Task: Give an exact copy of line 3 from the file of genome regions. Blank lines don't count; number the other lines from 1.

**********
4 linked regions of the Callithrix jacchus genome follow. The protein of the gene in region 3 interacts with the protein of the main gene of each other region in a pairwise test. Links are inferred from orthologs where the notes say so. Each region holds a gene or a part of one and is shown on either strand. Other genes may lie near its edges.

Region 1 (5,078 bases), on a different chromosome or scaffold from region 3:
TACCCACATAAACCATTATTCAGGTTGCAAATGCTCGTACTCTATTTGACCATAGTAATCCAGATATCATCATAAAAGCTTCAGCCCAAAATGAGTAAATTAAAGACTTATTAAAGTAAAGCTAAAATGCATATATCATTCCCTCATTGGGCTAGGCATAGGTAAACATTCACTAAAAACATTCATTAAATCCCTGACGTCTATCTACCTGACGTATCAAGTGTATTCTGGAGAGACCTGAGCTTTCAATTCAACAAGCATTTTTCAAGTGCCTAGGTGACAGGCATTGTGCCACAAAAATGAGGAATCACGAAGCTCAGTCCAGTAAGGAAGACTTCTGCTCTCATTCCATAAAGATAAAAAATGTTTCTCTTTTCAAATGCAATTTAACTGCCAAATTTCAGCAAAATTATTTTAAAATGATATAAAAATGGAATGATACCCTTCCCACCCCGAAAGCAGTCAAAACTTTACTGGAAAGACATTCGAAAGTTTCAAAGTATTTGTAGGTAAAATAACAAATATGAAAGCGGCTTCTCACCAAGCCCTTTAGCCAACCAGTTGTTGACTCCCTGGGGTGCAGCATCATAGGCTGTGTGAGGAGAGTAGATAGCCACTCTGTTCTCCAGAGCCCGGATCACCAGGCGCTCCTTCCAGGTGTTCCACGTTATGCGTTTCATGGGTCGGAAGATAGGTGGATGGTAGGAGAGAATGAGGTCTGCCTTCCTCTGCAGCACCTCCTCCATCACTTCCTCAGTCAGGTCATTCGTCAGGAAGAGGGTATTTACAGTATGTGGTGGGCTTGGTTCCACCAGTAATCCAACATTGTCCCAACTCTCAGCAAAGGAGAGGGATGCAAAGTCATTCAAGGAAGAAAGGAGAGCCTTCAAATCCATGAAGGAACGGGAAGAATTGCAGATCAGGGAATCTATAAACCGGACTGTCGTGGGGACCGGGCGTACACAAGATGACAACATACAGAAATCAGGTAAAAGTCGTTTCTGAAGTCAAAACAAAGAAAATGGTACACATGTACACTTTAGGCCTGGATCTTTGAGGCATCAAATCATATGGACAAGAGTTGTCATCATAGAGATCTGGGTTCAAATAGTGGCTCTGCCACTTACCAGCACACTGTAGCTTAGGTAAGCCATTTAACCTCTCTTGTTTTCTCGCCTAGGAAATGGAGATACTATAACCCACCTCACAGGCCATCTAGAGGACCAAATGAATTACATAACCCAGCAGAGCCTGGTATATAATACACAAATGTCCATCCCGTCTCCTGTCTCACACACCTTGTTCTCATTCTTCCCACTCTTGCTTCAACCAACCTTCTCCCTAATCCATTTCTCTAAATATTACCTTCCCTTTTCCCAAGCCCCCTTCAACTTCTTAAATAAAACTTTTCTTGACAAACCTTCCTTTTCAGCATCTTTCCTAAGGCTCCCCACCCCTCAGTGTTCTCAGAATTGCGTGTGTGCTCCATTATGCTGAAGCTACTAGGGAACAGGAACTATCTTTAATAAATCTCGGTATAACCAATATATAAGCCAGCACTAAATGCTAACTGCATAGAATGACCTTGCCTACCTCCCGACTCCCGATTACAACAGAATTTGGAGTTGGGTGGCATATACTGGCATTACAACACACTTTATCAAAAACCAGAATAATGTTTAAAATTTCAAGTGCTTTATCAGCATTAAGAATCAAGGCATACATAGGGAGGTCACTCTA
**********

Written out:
TACCCACATAAACCATTATTCAGGTTGCAAATGCTCGTACTCTATTTGACCATAGTAATCCAGATATCATCATAAAAGCTTCAGCCCAAAATGAGTAAATTAAAGACTTATTAAAGTAAAGCTAAAATGCATATATCATTCCCTCATTGGGCTAGGCATAGGTAAACATTCACTAAAAACATTCATTAAATCCCTGACGTCTATCTACCTGACGTATCAAGTGTATTCTGGAGAGACCTGAGCTTTCAATTCAACAAGCATTTTTCAAGTGCCTAGGTGACAGGCATTGTGCCACAAAAATGAGGAATCACGAAGCTCAGTCCAGTAAGGAAGACTTCTGCTCTCATTCCATAAAGATAAAAAATGTTTCTCTTTTCAAATGCAATTTAACTGCCAAATTTCAGCAAAATTATTTTAAAATGATATAAAAATGGAATGATACCCTTCCCACCCCGAAAGCAGTCAAAACTTTACTGGAAAGACATTCGAAAGTTTCAAAGTATTTGTAGGTAAAATAACAAATATGAAAGCGGCTTCTCACCAAGCCCTTTAGCCAACCAGTTGTTGACTCCCTGGGGTGCAGCATCATAGGCTGTGTGAGGAGAGTAGATAGCCACTCTGTTCTCCAGAGCCCGGATCACCAGGCGCTCCTTCCAGGTGTTCCACGTTATGCGTTTCATGGGTCGGAAGATAGGTGGATGGTAGGAGAGAATGAGGTCTGCCTTCCTCTGCAGCACCTCCTCCATCACTTCCTCAGTCAGGTCATTCGTCAGGAAGAGGGTATTTACAGTATGTGGTGGGCTTGGTTCCACCAGTAATCCAACATTGTCCCAACTCTCAGCAAAGGAGAGGGATGCAAAGTCATTCAAGGAAGAAAGGAGAGCCTTCAAATCCATGAAGGAACGGGAAGAATTGCAGATCAGGGAATCTATAAACCGGACTGTCGTGGGGACCGGGCGTACACAAGATGACAACATACAGAAATCAGGTAAAAGTCGTTTCTGAAGTCAAAACAAAGAAAATGGTACACATGTACACTTTAGGCCTGGATCTTTGAGGCATCAAATCATATGGACAAGAGTTGTCATCATAGAGATCTGGGTTCAAATAGTGGCTCTGCCACTTACCAGCACACTGTAGCTTAGGTAAGCCATTTAACCTCTCTTGTTTTCTCGCCTAGGAAATGGAGATACTATAACCCACCTCACAGGCCATCTAGAGGACCAAATGAATTACATAACCCAGCAGAGCCTGGTATATAATACACAAATGTCCATCCCGTCTCCTGTCTCACACACCTTGTTCTCATTCTTCCCACTCTTGCTTCAACCAACCTTCTCCCTAATCCATTTCTCTAAATATTACCTTCCCTTTTCCCAAGCCCCCTTCAACTTCTTAAATAAAACTTTTCTTGACAAACCTTCCTTTTCAGCATCTTTCCTAAGGCTCCCCACCCCTCAGTGTTCTCAGAATTGCGTGTGTGCTCCATTATGCTGAAGCTACTAGGGAACAGGAACTATCTTTAATAAATCTCGGTATAACCAATATATAAGCCAGCACTAAATGCTAACTGCATAGAATGACCTTGCCTACCTCCCGACTCCCGATTACAACAGAATTTGGAGTTGGGTGGCATATACTGGCATTACAACACACTTTATCAAAAACCAGAATAATGTTTAAAATTTCAAGTGCTTTATCAGCATTAAGAATCAAGGCATACATAGGGAGGTCACTCTA